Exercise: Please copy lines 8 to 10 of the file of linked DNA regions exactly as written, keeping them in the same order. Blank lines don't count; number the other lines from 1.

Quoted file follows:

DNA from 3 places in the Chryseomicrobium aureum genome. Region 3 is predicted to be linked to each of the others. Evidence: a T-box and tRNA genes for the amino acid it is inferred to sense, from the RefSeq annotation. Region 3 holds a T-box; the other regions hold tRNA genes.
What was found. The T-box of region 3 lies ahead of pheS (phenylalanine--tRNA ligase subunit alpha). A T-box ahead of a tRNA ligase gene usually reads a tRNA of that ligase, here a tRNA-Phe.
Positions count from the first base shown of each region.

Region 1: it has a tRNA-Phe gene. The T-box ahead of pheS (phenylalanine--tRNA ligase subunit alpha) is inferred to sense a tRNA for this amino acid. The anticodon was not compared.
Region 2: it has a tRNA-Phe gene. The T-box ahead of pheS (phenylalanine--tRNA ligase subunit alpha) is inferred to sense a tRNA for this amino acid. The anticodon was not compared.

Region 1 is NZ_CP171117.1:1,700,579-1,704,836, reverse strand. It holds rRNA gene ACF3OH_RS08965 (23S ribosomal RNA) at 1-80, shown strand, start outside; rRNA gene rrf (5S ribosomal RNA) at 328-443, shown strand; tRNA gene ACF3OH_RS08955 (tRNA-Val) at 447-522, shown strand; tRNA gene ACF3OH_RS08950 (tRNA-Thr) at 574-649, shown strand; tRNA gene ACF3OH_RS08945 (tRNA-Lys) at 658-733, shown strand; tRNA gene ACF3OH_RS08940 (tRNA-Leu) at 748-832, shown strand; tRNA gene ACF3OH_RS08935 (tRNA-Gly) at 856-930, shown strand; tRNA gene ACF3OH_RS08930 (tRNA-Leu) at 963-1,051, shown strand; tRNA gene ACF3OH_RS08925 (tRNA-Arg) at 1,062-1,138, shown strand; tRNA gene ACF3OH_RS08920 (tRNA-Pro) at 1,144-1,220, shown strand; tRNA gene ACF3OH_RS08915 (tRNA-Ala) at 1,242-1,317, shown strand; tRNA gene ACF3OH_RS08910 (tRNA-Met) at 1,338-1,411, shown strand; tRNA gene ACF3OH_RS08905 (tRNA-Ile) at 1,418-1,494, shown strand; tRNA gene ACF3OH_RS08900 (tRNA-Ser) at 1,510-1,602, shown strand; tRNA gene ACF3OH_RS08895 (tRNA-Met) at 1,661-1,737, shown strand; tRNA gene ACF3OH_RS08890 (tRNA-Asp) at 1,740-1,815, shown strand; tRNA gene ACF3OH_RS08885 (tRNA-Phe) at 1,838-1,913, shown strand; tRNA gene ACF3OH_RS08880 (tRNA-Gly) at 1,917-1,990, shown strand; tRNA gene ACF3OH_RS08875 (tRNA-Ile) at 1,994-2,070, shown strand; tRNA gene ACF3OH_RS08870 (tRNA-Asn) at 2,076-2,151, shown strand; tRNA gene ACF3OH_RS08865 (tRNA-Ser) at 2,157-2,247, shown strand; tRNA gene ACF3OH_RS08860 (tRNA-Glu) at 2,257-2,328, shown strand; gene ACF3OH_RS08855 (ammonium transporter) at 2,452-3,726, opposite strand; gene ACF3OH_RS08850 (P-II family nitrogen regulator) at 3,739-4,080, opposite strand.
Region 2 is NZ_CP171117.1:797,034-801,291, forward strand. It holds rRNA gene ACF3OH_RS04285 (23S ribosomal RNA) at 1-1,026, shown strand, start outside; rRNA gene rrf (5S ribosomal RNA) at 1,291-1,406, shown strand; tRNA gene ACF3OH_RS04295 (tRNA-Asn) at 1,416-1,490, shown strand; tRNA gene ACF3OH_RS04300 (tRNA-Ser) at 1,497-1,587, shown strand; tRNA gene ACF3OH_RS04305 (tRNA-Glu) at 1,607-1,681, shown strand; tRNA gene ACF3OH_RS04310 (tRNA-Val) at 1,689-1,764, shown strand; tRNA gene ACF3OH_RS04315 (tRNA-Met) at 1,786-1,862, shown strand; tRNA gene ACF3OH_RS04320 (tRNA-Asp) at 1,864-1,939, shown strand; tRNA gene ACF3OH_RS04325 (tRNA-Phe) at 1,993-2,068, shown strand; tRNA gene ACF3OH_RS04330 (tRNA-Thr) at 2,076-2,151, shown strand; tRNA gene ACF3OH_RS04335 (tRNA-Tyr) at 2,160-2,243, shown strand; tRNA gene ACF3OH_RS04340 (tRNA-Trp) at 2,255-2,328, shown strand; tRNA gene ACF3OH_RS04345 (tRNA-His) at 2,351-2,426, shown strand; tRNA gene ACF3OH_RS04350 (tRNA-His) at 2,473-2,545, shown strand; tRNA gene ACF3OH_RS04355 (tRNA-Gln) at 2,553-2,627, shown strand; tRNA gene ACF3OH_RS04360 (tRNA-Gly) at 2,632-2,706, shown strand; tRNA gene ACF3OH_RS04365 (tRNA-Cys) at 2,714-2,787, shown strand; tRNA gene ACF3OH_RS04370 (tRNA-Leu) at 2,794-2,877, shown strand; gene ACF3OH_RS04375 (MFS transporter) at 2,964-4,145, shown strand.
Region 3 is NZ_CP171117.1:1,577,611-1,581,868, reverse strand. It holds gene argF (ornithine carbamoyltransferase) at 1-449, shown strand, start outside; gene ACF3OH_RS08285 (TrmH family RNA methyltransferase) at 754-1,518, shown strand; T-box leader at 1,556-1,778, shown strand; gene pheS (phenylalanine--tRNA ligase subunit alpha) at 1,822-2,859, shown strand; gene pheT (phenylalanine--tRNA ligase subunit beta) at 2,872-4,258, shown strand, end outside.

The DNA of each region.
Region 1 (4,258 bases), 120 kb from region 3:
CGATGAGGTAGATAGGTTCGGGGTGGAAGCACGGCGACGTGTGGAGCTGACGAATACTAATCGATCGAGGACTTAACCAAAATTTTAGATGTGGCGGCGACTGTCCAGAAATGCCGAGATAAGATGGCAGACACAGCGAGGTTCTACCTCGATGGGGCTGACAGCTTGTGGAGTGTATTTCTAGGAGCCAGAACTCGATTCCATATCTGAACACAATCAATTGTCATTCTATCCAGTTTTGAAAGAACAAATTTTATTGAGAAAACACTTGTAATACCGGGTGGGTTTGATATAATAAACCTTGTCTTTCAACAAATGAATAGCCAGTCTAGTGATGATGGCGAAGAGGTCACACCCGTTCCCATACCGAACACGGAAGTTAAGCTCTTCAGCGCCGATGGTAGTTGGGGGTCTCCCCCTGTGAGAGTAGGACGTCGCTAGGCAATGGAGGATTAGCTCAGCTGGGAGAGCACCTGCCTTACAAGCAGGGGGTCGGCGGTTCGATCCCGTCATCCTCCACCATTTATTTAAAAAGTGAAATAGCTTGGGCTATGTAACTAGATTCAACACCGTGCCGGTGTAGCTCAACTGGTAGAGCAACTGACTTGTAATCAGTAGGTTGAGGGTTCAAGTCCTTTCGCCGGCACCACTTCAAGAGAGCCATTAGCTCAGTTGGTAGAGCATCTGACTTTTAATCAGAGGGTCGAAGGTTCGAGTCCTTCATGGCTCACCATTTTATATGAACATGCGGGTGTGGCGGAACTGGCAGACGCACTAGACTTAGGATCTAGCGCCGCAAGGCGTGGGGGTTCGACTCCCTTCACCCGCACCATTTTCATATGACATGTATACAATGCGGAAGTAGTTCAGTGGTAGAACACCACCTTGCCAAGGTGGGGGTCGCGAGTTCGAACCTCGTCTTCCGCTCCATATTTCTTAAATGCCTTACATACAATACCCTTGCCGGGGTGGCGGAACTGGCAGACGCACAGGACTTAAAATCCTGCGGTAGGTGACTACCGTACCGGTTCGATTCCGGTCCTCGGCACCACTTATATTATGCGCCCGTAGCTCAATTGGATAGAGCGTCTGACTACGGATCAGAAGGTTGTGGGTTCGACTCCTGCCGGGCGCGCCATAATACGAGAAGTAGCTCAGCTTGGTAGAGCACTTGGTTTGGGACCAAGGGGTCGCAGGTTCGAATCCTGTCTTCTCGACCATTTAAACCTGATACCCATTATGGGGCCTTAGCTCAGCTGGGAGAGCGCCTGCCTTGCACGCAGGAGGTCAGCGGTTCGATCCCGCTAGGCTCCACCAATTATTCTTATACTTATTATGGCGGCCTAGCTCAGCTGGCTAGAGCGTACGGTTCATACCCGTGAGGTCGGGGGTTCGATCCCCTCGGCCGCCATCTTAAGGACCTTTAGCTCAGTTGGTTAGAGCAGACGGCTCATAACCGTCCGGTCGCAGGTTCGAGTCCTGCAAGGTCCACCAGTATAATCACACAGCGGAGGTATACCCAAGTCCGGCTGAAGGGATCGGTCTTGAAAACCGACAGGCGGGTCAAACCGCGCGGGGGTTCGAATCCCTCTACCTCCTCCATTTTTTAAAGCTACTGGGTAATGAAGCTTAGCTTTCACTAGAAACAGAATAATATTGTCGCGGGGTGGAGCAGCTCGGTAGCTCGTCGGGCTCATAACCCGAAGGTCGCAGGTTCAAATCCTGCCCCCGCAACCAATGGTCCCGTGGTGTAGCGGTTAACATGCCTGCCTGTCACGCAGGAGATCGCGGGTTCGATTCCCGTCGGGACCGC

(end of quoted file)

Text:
Region 3 is NZ_CP171117.1:1,577,611-1,581,868, reverse strand. It holds gene argF (ornithine carbamoyltransferase) at 1-449, shown strand, start outside; gene ACF3OH_RS08285 (TrmH family RNA methyltransferase) at 754-1,518, shown strand; T-box leader at 1,556-1,778, shown strand; gene pheS (phenylalanine--tRNA ligase subunit alpha) at 1,822-2,859, shown strand; gene pheT (phenylalanine--tRNA ligase subunit beta) at 2,872-4,258, shown strand, end outside.

The DNA of each region.
Region 1 (4,258 bases), 120 kb from region 3: